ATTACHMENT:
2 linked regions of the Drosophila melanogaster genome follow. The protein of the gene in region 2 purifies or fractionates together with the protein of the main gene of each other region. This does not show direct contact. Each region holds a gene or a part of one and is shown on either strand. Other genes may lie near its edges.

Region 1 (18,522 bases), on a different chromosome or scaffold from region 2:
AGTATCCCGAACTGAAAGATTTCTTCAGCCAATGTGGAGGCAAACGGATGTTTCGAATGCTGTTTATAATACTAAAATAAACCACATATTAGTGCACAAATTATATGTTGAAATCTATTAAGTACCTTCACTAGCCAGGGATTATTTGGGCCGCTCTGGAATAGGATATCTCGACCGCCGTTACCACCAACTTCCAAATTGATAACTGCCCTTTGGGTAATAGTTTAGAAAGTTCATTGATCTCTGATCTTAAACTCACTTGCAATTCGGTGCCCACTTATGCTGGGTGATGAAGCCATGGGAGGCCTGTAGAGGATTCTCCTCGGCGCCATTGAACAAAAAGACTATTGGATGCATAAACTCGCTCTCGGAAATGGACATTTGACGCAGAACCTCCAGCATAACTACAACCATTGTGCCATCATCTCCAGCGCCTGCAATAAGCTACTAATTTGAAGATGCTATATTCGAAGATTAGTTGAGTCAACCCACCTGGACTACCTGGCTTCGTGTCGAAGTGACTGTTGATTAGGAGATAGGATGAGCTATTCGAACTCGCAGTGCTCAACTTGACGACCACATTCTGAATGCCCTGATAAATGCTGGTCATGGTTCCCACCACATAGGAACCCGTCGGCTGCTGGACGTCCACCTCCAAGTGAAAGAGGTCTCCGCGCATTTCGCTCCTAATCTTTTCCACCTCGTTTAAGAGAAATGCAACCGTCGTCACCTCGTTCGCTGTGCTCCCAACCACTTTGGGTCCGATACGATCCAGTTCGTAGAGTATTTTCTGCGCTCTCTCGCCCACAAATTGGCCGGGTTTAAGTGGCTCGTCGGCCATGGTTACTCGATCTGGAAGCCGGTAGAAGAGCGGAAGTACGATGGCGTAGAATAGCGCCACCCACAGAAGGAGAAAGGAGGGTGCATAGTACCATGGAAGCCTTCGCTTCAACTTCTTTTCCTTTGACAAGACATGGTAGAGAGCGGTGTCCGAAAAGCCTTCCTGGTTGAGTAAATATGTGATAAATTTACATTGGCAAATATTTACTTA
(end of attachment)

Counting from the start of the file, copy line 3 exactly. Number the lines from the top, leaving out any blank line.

AGTATCCCGAACTGAAAGATTTCTTCAGCCAATGTGGAGGCAAACGGATGTTTCGAATGCTGTTTATAATACTAAAATAAACCACATATTAGTGCACAAATTATATGTTGAAATCTATTAAGTACCTTCACTAGCCAGGGATTATTTGGGCCGCTCTGGAATAGGATATCTCGACCGCCGTTACCACCAACTTCCAAATTGATAACTGCCCTTTGGGTAATAGTTTAGAAAGTTCATTGATCTCTGATCTTAAACTCACTTGCAATTCGGTGCCCACTTATGCTGGGTGATGAAGCCATGGGAGGCCTGTAGAGGATTCTCCTCGGCGCCATTGAACAAAAAGACTATTGGATGCATAAACTCGCTCTCGGAAATGGACATTTGACGCAGAACCTCCAGCATAACTACAACCATTGTGCCATCATCTCCAGCGCCTGCAATAAGCTACTAATTTGAAGATGCTATATTCGAAGATTAGTTGAGTCAACCCACCTGGACTACCTGGCTTCGTGTCGAAGTGACTGTTGATTAGGAGATAGGATGAGCTATTCGAACTCGCAGTGCTCAACTTGACGACCACATTCTGAATGCCCTGATAAATGCTGGTCATGGTTCCCACCACATAGGAACCCGTCGGCTGCTGGACGTCCACCTCCAAGTGAAAGAGGTCTCCGCGCATTTCGCTCCTAATCTTTTCCACCTCGTTTAAGAGAAATGCAACCGTCGTCACCTCGTTCGCTGTGCTCCCAACCACTTTGGGTCCGATACGATCCAGTTCGTAGAGTATTTTCTGCGCTCTCTCGCCCACAAATTGGCCGGGTTTAAGTGGCTCGTCGGCCATGGTTACTCGATCTGGAAGCCGGTAGAAGAGCGGAAGTACGATGGCGTAGAATAGCGCCACCCACAGAAGGAGAAAGGAGGGTGCATAGTACCATGGAAGCCTTCGCTTCAACTTCTTTTCCTTTGACAAGACATGGTAGAGAGCGGTGTCCGAAAAGCCTTCCTGGTTGAGTAAATATGTGATAAATTTACATTGGCAAATATTTACTTA